Tag Archives: Mandrill

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Deeper Mandrill integration using AWS Lambda

Posted by on Mar 21, 2017

Mandrill is a transactional email API built by MailChimp to facilitate programmatic communications with your app’s users. While we already have some demonstration JavaScript for sending a plain message via Mandrill, supporting attachments needs a server-side Node.JS Action. Below, we’ll create a server-side Node JS action (powered by AWS Lambda) that imports the Mandrill SDK, allowing you to easily send email with attachments through Mandrill in your Backand application.

Getting Started in Backand

To get started with a Mandrill action, you’ll need to first create a new Server-Side NodeJS action in Backand. To do so, open up your app’s dashboard at https://www.backand.com, and navigate to an object that will host the action. On the Actions tab of this object, create a new “On Demand” action. Name this action, then select “Server-Side Node.JS Action” as the action’s type. Follow the documentation provided to download the Backand CLI and initialize your action locally.

Backand’s Server-Side Node.js actions are implemented as Amazon Lambda functions. These functions are built using Node.js, and deployed as you would any other Node application. Backand provides a convenient CLI for managing these actions (documented in the action description), as well as easy-to-use tools to trigger execution of the Lambda function from the REST API.

Initializing the Mandrill Action

Once you have the Server-Side Node.js action ready to go, the next step is to create an action in Mandrill. Navigate to http://www.mandrill.com/ and create a new action in the MailChimp dashboard provided when you log in. Once the action is ready, copy down the Mandrill API Key value and save it somewhere safe. This API key will be used by the Node.js action to connect and communicate with Mandrill.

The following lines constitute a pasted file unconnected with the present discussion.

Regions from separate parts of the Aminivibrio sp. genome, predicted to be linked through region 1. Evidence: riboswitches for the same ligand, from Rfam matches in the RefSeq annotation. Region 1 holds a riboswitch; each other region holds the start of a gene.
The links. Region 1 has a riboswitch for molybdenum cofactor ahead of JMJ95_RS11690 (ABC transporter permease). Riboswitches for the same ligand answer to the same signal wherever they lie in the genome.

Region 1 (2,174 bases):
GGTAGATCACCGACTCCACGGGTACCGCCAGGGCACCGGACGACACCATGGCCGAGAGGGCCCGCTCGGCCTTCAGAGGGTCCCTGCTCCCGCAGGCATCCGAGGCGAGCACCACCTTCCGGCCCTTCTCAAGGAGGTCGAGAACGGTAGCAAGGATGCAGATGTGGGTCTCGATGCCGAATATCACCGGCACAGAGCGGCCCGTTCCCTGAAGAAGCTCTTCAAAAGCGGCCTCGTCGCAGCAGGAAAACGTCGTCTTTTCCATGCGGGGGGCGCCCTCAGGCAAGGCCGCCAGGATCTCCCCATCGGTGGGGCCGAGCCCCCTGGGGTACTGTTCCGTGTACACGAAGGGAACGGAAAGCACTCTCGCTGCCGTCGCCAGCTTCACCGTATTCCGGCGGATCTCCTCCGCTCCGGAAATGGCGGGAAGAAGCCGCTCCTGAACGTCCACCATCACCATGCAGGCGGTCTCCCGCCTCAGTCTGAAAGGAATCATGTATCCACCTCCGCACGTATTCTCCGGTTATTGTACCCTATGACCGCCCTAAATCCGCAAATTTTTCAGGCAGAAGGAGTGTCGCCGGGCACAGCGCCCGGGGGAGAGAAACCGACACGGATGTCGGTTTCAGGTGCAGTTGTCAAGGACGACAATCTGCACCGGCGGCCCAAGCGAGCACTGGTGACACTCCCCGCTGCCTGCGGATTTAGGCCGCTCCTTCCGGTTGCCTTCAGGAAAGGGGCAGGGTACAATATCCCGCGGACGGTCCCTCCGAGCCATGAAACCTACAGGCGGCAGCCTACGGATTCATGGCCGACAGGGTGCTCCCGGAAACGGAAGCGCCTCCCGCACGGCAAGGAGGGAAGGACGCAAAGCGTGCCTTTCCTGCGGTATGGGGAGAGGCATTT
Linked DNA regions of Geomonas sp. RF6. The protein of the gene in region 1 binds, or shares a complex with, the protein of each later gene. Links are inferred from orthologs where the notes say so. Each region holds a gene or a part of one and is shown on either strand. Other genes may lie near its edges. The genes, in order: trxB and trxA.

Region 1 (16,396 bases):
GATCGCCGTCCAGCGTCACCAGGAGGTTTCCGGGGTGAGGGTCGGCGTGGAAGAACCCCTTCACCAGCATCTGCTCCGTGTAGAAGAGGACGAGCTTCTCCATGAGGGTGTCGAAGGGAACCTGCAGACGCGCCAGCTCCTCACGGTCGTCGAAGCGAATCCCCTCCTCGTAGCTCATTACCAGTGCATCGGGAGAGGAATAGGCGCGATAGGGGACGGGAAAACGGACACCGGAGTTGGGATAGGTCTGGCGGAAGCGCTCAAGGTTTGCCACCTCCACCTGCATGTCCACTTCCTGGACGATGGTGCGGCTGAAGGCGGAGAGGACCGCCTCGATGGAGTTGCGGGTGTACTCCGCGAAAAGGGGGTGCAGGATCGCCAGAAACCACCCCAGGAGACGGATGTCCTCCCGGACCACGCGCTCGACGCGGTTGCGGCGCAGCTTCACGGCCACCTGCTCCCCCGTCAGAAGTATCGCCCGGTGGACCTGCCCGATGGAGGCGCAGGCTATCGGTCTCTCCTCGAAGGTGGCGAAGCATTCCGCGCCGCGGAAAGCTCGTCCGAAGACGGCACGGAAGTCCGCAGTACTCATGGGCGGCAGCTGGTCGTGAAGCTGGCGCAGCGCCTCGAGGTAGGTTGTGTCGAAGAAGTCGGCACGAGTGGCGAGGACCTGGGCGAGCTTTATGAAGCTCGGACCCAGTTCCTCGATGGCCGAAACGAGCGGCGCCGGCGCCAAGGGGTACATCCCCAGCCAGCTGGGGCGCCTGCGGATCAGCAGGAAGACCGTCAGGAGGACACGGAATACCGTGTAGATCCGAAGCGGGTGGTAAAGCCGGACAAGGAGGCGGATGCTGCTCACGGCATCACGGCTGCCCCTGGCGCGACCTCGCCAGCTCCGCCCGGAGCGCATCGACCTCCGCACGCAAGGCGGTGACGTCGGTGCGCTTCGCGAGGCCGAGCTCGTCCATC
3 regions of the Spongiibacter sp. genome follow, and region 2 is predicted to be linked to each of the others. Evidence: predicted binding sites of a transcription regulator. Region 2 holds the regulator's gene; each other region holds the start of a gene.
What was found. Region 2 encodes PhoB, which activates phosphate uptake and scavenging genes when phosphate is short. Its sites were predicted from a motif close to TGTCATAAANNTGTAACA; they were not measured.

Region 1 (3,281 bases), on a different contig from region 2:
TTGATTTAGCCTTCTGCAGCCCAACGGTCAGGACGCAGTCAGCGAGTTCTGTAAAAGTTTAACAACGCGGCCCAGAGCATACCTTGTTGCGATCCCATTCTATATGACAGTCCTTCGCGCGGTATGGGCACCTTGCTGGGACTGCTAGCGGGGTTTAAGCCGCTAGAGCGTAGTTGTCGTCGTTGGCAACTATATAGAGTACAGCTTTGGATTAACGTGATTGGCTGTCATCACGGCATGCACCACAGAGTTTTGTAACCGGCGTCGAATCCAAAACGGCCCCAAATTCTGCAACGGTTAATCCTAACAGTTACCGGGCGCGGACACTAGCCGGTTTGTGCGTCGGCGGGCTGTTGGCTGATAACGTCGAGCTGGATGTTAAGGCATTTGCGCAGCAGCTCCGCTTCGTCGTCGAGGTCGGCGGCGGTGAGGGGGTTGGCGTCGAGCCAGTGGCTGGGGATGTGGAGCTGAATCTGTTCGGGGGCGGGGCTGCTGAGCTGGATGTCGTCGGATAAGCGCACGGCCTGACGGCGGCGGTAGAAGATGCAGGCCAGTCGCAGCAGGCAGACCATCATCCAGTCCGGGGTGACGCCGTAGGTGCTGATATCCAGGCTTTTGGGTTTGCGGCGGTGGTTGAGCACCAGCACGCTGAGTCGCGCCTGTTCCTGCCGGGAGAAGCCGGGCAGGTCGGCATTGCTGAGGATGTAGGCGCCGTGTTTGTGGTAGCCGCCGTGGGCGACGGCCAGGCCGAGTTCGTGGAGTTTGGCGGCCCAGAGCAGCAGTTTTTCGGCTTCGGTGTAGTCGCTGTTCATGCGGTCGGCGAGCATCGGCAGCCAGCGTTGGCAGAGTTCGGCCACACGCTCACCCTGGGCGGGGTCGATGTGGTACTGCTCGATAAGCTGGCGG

Updating the Code

Next, we’ll need to update the action’s code to communicate with Mandrill. We’ll start by configuring the mandrill SDK requirements in index.js. Add these lines into index.js in your Node.js action folder structure, before the function exports.backandCallback:

Note: Be sure to replace MANDRILL_API_KEY with the value copied down from the Mandrill dashboard.

Next, we’ll modify the backandCallback function to send a message with Mandrill. Replace the contents of this function with the following code:

This code does two things:

The initial code fetches the attachment data from the server on which it is stored. If this code succeeds, it calls sendEmail with the file data provided as a Base 64 string.
sendEmail then takes this data and contacts Mandrill to send the message.

Configuring the Code

To tie the project together and finalize the above code, simply replace each of the placeholders with the appropriate value:

  • PATH_TO_ATTACHMENT_INCLUDING_FILENAME – this is the URL to the attachment you wish to send. If fetching this fails, sending the message will not succeed.
  • FILENAME_OF_ATTACHMENT – this is the file name that will be given to the attachment.
  • RECIPIENT_EMAIL – This is the email for the message’s intended recipient.
  • RECIPIENT_DISPLAY_NAME – This is the recipient’s display name.
  • SENDER – This is the email from which the message was sent.
  • EMAIL_SUBJECT – This is the subject of the email.
  • MESSAGE_BODY – This is the content of the email.

You can also use the parameters argument to the action to send additional message data, whether that data originates in your app’s database or via the API call. Once these changes are made, your server-side action is ready to deploy!

Testing and Deployment

You can debug and run the action locally using the provided debug.js file. Simply enter node debug.js on the command line to debug. Once you’ve finished your local testing, you can then deploy the action via the documentation provided in the Server-Side Action’s UI in your app’s dashboard at Backand.com – head to the Actions tab for the relevant object, and follow the instructions on using backand action deploy to deploy your code.